Ana Avendano, Whitley Stone, Mark Schafer. Western Kentucky University, Bowling Green, KY.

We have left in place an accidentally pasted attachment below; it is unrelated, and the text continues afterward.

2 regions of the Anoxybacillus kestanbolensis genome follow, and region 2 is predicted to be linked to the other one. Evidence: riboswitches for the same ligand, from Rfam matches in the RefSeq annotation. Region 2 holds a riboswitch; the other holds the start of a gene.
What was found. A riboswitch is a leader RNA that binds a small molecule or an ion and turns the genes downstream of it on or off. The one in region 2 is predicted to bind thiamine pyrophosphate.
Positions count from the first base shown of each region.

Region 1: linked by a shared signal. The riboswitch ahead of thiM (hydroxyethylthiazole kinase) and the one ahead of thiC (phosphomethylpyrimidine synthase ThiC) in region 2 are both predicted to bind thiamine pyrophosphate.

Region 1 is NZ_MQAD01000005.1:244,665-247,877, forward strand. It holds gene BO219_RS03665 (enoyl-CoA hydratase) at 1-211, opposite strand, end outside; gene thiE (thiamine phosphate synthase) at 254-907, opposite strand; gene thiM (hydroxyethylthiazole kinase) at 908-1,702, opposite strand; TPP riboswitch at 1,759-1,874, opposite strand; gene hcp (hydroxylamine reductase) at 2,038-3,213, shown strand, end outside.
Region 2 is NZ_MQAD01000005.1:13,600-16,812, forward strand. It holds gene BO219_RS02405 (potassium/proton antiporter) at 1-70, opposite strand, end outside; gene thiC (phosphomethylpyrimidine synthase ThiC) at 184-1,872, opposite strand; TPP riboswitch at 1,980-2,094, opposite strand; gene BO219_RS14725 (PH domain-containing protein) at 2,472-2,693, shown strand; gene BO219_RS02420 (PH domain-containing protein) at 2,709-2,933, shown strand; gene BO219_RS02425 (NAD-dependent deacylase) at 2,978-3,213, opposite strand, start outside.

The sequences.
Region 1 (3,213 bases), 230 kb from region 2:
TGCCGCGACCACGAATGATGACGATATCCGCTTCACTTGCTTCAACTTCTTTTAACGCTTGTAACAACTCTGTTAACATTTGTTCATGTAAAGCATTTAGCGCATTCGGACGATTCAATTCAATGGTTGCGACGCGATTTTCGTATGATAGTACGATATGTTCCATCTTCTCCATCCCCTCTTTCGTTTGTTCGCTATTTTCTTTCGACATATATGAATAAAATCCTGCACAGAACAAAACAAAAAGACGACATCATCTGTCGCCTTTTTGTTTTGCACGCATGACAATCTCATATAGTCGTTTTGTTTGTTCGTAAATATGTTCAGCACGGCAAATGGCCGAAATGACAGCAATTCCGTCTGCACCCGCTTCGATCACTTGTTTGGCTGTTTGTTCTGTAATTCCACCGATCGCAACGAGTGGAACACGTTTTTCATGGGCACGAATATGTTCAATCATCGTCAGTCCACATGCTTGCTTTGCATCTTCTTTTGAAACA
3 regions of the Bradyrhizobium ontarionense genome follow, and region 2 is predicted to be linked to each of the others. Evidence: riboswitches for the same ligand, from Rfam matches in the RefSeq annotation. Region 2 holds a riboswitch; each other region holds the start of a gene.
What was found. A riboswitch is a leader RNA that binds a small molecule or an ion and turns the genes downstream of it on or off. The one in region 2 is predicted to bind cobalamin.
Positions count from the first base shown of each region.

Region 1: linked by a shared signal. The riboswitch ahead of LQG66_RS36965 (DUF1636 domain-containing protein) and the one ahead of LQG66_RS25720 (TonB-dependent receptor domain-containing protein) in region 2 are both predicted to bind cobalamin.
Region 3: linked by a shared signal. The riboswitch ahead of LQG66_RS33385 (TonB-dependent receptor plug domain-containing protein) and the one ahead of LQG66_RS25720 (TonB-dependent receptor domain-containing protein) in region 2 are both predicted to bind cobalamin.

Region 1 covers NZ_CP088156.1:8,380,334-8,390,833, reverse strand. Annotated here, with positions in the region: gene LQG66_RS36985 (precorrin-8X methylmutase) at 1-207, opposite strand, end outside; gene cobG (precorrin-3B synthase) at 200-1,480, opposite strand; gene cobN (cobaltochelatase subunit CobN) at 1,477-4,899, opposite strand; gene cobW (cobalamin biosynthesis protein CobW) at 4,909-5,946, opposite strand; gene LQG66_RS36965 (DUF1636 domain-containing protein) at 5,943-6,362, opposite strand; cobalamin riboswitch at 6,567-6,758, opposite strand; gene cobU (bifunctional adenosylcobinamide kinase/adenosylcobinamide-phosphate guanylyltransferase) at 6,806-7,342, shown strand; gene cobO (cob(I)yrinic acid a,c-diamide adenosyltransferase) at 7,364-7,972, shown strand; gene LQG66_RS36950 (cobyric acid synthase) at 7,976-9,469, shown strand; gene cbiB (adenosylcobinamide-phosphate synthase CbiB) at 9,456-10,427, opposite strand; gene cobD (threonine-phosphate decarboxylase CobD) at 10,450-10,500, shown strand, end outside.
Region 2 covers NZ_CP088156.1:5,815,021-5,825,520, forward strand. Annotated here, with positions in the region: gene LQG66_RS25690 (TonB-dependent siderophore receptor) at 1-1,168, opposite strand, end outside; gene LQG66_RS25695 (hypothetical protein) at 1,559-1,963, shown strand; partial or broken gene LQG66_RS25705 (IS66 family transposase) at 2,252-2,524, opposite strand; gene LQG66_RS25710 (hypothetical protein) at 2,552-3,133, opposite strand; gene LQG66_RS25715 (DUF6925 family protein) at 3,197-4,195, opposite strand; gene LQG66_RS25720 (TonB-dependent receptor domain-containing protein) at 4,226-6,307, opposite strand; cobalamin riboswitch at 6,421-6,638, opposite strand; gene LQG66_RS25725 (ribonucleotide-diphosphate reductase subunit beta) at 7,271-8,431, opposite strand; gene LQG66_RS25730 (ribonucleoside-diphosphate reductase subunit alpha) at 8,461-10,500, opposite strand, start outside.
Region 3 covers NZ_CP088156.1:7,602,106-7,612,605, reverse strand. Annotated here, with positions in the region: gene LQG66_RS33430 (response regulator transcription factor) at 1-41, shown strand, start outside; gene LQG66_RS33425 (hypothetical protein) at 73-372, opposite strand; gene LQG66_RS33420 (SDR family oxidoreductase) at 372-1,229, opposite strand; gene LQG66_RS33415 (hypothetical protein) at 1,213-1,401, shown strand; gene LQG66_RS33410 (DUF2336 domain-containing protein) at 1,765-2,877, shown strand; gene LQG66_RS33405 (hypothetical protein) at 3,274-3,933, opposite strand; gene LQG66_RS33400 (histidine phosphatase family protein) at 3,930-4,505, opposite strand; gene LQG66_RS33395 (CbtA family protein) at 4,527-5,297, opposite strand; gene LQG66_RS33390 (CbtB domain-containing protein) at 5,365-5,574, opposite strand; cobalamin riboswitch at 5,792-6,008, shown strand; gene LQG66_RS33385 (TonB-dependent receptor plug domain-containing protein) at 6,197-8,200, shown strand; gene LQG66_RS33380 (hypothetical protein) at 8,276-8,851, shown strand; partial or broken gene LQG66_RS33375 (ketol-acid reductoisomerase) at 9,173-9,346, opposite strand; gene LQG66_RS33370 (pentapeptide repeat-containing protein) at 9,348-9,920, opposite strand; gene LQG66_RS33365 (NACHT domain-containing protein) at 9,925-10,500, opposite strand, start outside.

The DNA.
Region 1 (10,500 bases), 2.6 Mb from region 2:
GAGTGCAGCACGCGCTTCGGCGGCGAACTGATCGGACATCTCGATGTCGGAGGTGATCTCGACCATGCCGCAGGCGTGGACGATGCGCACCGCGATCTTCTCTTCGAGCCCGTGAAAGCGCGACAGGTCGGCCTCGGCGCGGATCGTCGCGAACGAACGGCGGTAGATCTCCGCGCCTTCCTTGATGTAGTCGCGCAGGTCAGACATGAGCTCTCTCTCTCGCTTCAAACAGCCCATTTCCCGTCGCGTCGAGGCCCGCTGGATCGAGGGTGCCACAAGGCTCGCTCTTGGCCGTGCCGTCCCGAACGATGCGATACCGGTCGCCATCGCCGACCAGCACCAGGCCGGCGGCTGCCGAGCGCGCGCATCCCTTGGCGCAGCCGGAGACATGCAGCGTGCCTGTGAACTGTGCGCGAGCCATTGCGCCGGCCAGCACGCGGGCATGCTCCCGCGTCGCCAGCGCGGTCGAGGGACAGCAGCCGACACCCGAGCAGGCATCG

BACKGROUND: People with Down syndrome (DS) are at greater risk for obesity and function declines. Exercise professionals are in need of identifying fun, engaging activities that people with DS will enjoy to combat sedentary behaviors. Cardiodrumming is a low-impact, cardiovascular-based exercise modality that is relevant to all populations as intensity of effort is self-regulated. METHODS: Participants with DS (n = 10) were assessed for function using the modified Berg balance test (mBERG), Established Populations for Epidemiological Studies (EPESE), Timed Up and Go (TUG) at baseline and at the end of the eight-week Cardiodrumming intervention. Cardiodrumming consisted of participants self-selecting ‘drum sticks’ (pool noodles) and station (fixed yoga ball), following trained group exercise leaders through moderate intensity exercise (as measured by heart rate). Sessions consisted of a five-minute warm up, two fifteen-minute active periods broken up by a five-minute active rest, and a five-minute cool down. Pre- and post-data were analyzed using one-way repeated measures ANOVAs for each functional test. RESULTS: There were no improvements in TUG performance (F(1,9)=4.39, p =0.66, np2 = .328), mBERG (F(1,9)= 0.498, p = .498, np2 = .052 or EPESE performance (F(1,9)=1.210, p =0.30, np2 = .119). CONCLUSIONS: There appears to be no measurable benefit from Cardiodrumming in people with DS in regard to function. This finding may have been influenced by participants engaging at a self-selected intensity, most adopting easier movements or not pushing themselves as directed by the group exercise instructor. Future researchers should emphasize that more attention should be paid to the instructor rather than watching their peers. Overall, participants with DS enjoyed Cardiodrumming, but more incentive to push themselves would be needed to elicit functional adaptations.

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